An interesting point about reflection being a dominant connecting theme of much of the work in this exhibition. This is very true but the point should be made that much of new media art (certain anything which is interactive) is reflective of the user, not necessarily in a literal way as it is in Decode but it 'reflects' a users desire, intent and action.

I think it's a fair assumption that the curators of this show would have felt comfortable with the literal interpretation of reflection i.e. its use of (probably) video to achieve that or a close to figurative representation of the user as in the case of Daniel Rozins work. Why the curators have failed to identify this sub current in their choice of works for the exhibition within a curatorial statement and elaborated that into a discussion of possibly how new media art itself 'reflects' our cultures expectation of instant response / gratification from media seems quite an oversight.

As a curatorial whole there seems to have been much oversight in this exhibition. It's safe to say that both you and I would fall into the perhaps not so "niche" but certainly "informed audience" of this type of exhibition but all of the structure around the exhibition, the workshops (a particular segment of which is tailored to teenagers) the promoted accommodation of school and college trips (free entrance offered as an incentive), makes it clear that this is targeted at the uninitiated and particularly a young audience. Your completely correct in that the curators have not decoded for that audience what new media art is. The information next to the exhibits and in the catalog simply reads as a technology listing exercise with some background on the artist / designer / company. Insight into the process of the work, it's overall aims, what the artist is dealing with as a particular subject matter is almost completely missing.

Reading the catalog after the show, I got more satisfaction from reading Golan Levins interview where he retro-justifies the premise of the exhibition as accessible to all and puts that into context with some notable English exhibitions such as Cybernetic Serendipity than I did from any of the curator statements under the titled segments of the exhibition. We could be overly pessimistic and say, as the English are forever fond of saying about much of their culture / education / politics etc. that the exhibition is dumbing down but accessibility of content doesn't necessitate dumbing down.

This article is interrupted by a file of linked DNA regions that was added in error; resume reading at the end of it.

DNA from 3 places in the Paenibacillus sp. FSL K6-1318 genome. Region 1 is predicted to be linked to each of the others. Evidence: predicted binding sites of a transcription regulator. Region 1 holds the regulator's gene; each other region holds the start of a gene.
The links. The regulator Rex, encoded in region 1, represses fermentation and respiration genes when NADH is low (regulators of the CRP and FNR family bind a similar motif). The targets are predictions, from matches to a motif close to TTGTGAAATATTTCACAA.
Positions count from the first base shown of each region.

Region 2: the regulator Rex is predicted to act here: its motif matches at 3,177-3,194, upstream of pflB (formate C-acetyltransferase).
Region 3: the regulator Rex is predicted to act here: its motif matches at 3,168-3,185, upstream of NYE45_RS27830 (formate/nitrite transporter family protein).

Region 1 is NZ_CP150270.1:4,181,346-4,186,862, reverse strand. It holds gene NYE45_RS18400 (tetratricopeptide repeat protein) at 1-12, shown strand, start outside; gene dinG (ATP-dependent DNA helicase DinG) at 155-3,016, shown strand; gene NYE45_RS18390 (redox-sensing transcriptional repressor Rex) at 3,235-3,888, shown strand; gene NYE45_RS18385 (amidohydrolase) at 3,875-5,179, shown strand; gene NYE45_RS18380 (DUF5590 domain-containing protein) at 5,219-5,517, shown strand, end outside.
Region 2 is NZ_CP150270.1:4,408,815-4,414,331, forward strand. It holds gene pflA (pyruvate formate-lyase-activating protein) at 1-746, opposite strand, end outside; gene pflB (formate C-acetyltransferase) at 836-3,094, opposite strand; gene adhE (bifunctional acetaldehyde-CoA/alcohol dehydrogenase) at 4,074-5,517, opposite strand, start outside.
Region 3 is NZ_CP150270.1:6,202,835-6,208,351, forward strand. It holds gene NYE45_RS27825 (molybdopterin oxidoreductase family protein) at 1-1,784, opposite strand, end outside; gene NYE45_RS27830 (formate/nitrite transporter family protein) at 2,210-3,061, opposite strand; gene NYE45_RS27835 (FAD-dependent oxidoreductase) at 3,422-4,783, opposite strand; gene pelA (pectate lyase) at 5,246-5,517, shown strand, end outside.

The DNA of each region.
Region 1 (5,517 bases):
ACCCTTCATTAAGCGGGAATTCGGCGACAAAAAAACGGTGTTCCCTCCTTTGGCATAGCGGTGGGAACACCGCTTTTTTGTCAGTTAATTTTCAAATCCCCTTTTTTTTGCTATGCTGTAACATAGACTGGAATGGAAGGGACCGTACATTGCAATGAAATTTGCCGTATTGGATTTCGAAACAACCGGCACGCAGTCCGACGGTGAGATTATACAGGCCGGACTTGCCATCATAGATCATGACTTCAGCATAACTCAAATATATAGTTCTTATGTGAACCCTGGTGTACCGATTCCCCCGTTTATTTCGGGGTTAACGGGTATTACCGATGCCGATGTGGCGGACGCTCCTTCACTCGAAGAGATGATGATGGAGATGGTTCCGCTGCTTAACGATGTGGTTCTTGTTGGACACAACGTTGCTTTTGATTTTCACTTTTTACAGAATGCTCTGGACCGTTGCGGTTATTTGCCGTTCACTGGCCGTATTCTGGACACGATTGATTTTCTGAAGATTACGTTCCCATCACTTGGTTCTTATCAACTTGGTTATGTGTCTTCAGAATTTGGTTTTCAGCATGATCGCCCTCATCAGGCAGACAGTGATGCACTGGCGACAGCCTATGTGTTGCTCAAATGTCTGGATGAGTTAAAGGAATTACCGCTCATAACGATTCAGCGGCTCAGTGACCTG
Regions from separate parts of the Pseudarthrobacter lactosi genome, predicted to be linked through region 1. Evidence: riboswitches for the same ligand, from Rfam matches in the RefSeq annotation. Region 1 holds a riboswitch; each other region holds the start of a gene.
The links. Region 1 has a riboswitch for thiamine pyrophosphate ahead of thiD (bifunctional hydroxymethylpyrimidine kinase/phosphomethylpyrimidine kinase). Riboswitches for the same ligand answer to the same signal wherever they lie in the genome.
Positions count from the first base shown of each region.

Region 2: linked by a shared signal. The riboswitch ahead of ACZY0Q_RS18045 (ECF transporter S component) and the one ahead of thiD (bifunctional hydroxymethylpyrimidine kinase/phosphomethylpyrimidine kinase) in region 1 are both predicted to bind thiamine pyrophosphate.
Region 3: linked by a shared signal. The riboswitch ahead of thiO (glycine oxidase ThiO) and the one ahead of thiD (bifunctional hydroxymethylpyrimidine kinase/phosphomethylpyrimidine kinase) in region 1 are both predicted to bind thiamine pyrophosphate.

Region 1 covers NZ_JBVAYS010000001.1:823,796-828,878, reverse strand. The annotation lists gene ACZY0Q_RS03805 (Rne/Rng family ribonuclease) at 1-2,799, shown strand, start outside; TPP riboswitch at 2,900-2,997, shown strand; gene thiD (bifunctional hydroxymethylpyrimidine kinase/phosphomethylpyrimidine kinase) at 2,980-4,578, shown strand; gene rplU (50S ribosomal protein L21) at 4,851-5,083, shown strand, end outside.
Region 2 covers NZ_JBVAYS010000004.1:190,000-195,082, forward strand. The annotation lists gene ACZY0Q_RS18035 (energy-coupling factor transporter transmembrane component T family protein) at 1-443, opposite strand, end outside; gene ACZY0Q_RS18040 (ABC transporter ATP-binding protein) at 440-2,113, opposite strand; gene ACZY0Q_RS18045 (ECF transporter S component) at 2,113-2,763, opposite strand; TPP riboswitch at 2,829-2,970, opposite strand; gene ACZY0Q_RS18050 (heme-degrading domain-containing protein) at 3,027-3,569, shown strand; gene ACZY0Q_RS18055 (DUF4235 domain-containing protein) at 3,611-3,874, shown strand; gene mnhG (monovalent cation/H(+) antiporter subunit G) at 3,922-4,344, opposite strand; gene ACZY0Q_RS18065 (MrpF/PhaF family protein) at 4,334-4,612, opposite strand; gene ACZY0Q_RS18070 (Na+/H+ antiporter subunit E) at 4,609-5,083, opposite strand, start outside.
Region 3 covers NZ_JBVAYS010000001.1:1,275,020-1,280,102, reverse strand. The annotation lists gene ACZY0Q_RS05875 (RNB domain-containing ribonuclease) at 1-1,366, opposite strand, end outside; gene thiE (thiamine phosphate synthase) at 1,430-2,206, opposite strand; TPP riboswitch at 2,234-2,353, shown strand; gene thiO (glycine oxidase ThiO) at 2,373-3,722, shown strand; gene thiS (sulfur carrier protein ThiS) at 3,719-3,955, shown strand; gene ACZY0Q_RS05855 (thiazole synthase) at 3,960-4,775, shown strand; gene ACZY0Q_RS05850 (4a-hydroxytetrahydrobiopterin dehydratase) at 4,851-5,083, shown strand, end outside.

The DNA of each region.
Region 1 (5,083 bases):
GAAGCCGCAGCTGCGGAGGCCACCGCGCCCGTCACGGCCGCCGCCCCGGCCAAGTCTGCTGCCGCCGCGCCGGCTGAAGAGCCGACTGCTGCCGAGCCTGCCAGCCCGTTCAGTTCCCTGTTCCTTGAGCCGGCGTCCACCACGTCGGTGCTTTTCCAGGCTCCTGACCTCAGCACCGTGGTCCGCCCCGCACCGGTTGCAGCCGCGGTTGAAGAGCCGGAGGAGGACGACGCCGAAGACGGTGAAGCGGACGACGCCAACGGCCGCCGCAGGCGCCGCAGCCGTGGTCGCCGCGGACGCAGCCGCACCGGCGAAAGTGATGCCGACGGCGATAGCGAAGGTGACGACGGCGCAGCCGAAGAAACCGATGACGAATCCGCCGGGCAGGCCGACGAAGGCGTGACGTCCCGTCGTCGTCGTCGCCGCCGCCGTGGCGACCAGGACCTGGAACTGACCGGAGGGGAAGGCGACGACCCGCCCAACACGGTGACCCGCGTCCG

Snd:arc- video documentation now online

Snd:arc- (Sound and Architecture) a free evening of live sound art and
visual experimentation curated by Paul Adams and Garrett Lynch as part
of the Open Ear collaborations took place Friday 18th May 8:00 -
11:30pm at Canterbury Christ Church University, Broadstairs Campus,
Northwood Road, Broadstairs, England.

Complete video documentation of the performances and experimental
videos are now online at:

Video documentation of previous Open Ear events can be seen online at:



Snd:arc- Line up 11/05/07

Snd:arc- Line up 11/05/07

Open Ear presents Snd:arc- (Sound and Architecture) a free evening of
open air live sound art and visual experimentation on Friday 11th May
8:00 - 11:30pm (Bar until 12:00am) in the space of the open courtyard
at Canterbury Christ Church University, Broadstairs Campus, Northwood
Road, Broadstairs.

The event will feature performances and experimental video works by a
number of artists including:

Performances by:
Matt Wright
Andy Birtwistle
Garrett Lynch
Paul Adams

Experimental videos by:
Pascal Bouchet

and more

Please note that this is an open air event and as such weather
permitting, contact Broadstairs Campus closer to the date to confirm
that the event will be taking place (t: +44 (0)1843 609120, e:
broadstairs [at] canterbury dot ac dot uk).

Time: Friday 11th May 8:00 - 11:30pm
Location: Canterbury Christ Church University, Broadstairs Campus,
Northwood Road, Broadstairs (Broadstairs Campus on Google Maps -,+Kent,+CT10+2WA&